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Australia 2010-P Burke and Wills Expedition 150th Anniversary $1 Pure Silver Dollar Proof with Color

Price: $129.95 $69.95
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64426
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Product Description

A vividly-colored silver proof recounts the triumph and tragedy of the Victorian era Burke & Willis expedition!

Sold out at the Mint! Robert O'Hara Burke and William John Wills are legendary historical figures of colonial Australia. The first European settlers to cross the Australian continent from south to north, their triumph turned to tragedy when both men died on the return leg. In 2010 we remember the 150th anniversary of this star-crossed journey of exploration with this beautifully colored silver proof. Low mintage pure silver dollar, sold out at the Mint, and only a few remain here - hurry!

Burke and wills and King arriving at the Dig sign at Coopers Creek. Painting by John Longstaff.The Burke and Wills Expedition
Robert O'Hara Burke was the leader of the lavishly-equipped Victorian exploring expedition which set out from Melbourne in August 1860. There was an enormous amount of equipment; enough food to last two years, a cedar-topped oak camp table with two chairs, rockets, flags and a Chinese gong. The equipment all together weighed as much as 20 tons! Slow progress and arguments among the group resulted in Burke forging ahead with an advance party to establish the fateful Camp LXV at Cooper’s Creek. As he prepared to venture into unexplored territory with William John Wills and two others, Burke left word with William Brahe to expect their return to the Camp within three months.

The ‘dash’ to the Gulf of Carpentaria, still more than 750 miles (1,200 kilometers) away, fell tantalizingly short. After their immense effort, the failure by Burke and Wills to break through the coastal mangrove swamp meant they never actually laid eyes on the sea. Torrential rain, sapping humidity and meager rations severely hampered the group’s return. One member of the party, Charles Gray, died less than 75 miles (120 kilometers) from Camp LXV.

Burke, Wills and John King staggered into the depot on 21 April 1861, five weeks overdue. To their dismay, Brahe had departed earlier that day. What supplies he could afford to leave had been buried under a Coolibah tree carved with the word "DIG".

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The Burke and Wills Tree at Birdsville was marked as part of the Burke and Wills expedition in the 1800s. Local history records that this Coolibah Tree, on the banks of the Diamantina River bears the marking B+W C76 1861. It was marked by a party which later traced the route taken by Burke and Wills.On the off chance, Burke buried a letter where the cache had been hidden, then raked the earth flat once again. When Brahe and William Wright, the leader of the much delayed main party, visited the camp fifteen days later, they saw no evidence of the men’s return.

Struggling southwards, Burke spurned help from the Yantruwanta aboriginal people, unwilling to become dependent on them for food. For a while the party survived on "nardoo", but their failure to prepare the seeds properly seems likely to have contributed to the demise of Burke and Wills (who most likely contracted beriberi from a vitamin B1 or thiamine deficiency), who died around the end of June 1861. Only King survived, relying on the compassion of the Aborigines until he was found by A.W. Howitt’s rescue party three months later. Even King did not fare well - he died about nine years later, at the young age of 33, having never recovered his full strength or stamina as a result of the privations he experienced.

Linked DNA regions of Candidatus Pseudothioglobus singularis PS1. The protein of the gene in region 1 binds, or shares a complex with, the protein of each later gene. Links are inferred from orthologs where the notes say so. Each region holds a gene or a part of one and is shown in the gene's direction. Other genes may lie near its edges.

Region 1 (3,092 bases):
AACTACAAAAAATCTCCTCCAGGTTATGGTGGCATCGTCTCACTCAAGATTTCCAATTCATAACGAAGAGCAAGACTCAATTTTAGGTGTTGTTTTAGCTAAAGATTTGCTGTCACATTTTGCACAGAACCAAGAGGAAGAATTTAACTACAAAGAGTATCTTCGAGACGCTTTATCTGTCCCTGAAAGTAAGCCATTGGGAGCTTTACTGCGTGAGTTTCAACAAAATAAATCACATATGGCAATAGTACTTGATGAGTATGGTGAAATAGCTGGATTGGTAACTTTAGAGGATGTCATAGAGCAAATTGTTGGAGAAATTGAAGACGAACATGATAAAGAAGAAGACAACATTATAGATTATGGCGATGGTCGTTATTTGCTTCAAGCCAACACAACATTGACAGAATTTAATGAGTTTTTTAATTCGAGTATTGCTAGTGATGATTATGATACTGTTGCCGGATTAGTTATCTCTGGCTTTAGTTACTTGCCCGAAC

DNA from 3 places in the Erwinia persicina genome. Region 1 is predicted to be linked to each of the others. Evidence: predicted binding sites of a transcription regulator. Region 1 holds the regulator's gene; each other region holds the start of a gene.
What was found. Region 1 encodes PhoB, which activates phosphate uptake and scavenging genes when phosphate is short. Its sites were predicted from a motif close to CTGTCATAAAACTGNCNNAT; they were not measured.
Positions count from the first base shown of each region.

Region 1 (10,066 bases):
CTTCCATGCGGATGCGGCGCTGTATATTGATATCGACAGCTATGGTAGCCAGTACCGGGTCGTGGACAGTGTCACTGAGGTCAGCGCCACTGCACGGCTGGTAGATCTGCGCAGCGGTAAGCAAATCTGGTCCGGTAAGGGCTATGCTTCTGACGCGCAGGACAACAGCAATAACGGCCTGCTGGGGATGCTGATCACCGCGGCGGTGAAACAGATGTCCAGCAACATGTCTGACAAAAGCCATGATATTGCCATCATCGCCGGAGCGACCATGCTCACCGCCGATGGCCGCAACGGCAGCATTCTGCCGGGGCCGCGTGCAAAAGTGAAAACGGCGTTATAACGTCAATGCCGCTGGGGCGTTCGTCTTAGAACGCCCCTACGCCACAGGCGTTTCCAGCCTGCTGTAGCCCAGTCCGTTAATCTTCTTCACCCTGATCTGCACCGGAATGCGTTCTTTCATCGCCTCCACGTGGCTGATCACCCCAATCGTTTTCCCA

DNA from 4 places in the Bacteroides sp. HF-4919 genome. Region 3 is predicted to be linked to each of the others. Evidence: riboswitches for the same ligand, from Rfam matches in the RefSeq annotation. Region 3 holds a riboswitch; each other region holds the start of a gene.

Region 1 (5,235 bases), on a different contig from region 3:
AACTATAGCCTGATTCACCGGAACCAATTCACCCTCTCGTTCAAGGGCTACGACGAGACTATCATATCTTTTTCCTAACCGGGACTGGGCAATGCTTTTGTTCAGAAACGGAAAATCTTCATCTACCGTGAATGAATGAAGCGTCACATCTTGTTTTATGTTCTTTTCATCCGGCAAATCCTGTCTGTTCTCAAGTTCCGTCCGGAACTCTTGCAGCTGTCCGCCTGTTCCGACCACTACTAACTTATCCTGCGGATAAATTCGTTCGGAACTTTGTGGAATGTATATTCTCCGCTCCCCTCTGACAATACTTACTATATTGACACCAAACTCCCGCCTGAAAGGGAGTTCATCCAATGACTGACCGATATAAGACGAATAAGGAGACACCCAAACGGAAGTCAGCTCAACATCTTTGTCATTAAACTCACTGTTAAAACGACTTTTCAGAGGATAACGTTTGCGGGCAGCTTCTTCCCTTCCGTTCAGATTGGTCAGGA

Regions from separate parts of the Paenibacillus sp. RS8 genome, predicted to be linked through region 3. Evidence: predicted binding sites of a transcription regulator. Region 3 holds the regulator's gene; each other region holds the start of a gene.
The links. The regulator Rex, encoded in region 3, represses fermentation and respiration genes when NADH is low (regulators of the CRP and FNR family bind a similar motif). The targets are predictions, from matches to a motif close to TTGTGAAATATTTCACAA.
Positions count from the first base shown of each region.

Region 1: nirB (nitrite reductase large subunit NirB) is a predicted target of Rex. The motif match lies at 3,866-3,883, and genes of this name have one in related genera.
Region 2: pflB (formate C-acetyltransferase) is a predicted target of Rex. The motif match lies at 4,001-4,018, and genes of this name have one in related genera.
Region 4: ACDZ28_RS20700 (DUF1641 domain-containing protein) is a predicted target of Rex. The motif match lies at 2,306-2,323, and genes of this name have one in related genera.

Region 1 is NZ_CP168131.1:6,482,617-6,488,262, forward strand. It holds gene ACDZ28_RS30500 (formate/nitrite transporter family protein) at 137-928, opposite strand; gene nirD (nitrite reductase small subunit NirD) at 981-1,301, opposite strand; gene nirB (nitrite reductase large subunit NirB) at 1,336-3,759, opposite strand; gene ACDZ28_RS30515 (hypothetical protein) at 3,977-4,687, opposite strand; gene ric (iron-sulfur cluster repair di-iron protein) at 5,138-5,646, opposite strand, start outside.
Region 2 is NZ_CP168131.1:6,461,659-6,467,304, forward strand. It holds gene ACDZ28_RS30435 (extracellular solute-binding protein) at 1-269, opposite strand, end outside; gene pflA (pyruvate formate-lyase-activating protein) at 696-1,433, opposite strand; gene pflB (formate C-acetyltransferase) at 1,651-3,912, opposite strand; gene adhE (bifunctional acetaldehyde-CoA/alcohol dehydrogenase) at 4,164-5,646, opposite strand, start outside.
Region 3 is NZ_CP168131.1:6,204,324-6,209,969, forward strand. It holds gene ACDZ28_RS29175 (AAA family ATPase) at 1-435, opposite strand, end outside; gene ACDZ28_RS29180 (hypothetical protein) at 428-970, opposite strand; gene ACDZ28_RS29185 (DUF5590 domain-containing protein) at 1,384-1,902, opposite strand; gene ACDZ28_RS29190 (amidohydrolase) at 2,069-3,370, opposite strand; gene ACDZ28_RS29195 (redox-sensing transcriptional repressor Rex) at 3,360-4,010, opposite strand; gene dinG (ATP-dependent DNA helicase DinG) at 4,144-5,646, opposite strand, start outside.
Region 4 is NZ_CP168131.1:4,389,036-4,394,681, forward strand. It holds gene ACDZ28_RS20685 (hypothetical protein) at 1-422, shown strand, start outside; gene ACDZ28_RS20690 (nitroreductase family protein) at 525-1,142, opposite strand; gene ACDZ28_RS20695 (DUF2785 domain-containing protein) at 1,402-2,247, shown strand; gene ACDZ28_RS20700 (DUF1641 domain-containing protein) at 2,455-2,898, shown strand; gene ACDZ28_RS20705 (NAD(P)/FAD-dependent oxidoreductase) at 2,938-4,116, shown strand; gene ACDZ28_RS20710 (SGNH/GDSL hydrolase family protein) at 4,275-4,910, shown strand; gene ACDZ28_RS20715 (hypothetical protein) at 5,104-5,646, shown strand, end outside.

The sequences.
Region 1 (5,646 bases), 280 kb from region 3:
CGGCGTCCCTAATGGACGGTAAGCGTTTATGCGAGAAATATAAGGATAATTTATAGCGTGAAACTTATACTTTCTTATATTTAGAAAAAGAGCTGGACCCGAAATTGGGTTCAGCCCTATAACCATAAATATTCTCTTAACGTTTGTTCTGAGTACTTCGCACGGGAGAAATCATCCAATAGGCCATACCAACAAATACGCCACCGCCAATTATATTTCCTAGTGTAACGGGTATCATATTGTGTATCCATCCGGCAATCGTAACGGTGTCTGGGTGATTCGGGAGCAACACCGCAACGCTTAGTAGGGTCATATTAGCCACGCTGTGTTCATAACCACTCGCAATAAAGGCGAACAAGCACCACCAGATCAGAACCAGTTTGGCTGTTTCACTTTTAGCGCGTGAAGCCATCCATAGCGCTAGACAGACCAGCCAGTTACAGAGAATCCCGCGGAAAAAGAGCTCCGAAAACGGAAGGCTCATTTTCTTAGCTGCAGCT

Please note, the mint images of this beautiful proof coin do not do it justice. The fields are deeply mirrored, the relief devices are white-frosted cameo, and the deep, rich colors are incredibly rendered!

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Technology Note
The Perth Mint of Australia employs its own proprietary colorization technology, in which the color is actually sealed on the coin. The vibrant hues and precise execution of the technology create a stunning, full-color portrait on each coin.

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Australia 2010 Burke & Wills Silver $1 Coin with full packagingObverse
The coin’s reverse portrays a representation of an exhausted and bedraggled Burke and Wills. Colored elements of the design depict a camel and the "Dig" Tree in fading sunlight. The legends VICTORIAN EXPLORING EXPEDITION 1860 and BURKE & WILLS 150 YEAR ANNIVERSARY mark the commemoration. The Perth Mint's "P" mint mark also appears.

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Reverse
Her Majesty, Queen Elizabeth II of England, in crowned profile facing right. This portrait, featuring Her Majesty wearing a tiara and pearl earrings, was executed by the sculptor Raphael Maklouf. The legend QUEEN ELIZABETH II, the date of issue and denomination also appear.

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Packaging

The coin is encapsulated inside an elegant, luxury presentation case with a native Australian sheoak wood lid, protected by a full-color outer box. An individually-numbered certificate of authenticity is included.

SpecificationsBurke, Wills and King on the way back from the Gulf of Carpentaria. Engraving by Nicholas Chevalier
Country Australia
Mint Perth Mint of Australia
Year of Issue 2010
   
Face Value One Dollar
Weight 31.135 g
Diameter 40.60 mm
Gauge (Thickness)   4.00 mm
Mintage Limit    7,500
   
Finish Proof with Color
Composition .999 Fine (Pure) Silver
Edge Reeded (milled, serrated)
   
Artist "AH" (obverse)
Raphael Maklouf (reverse)
Certificate Individually Numbered

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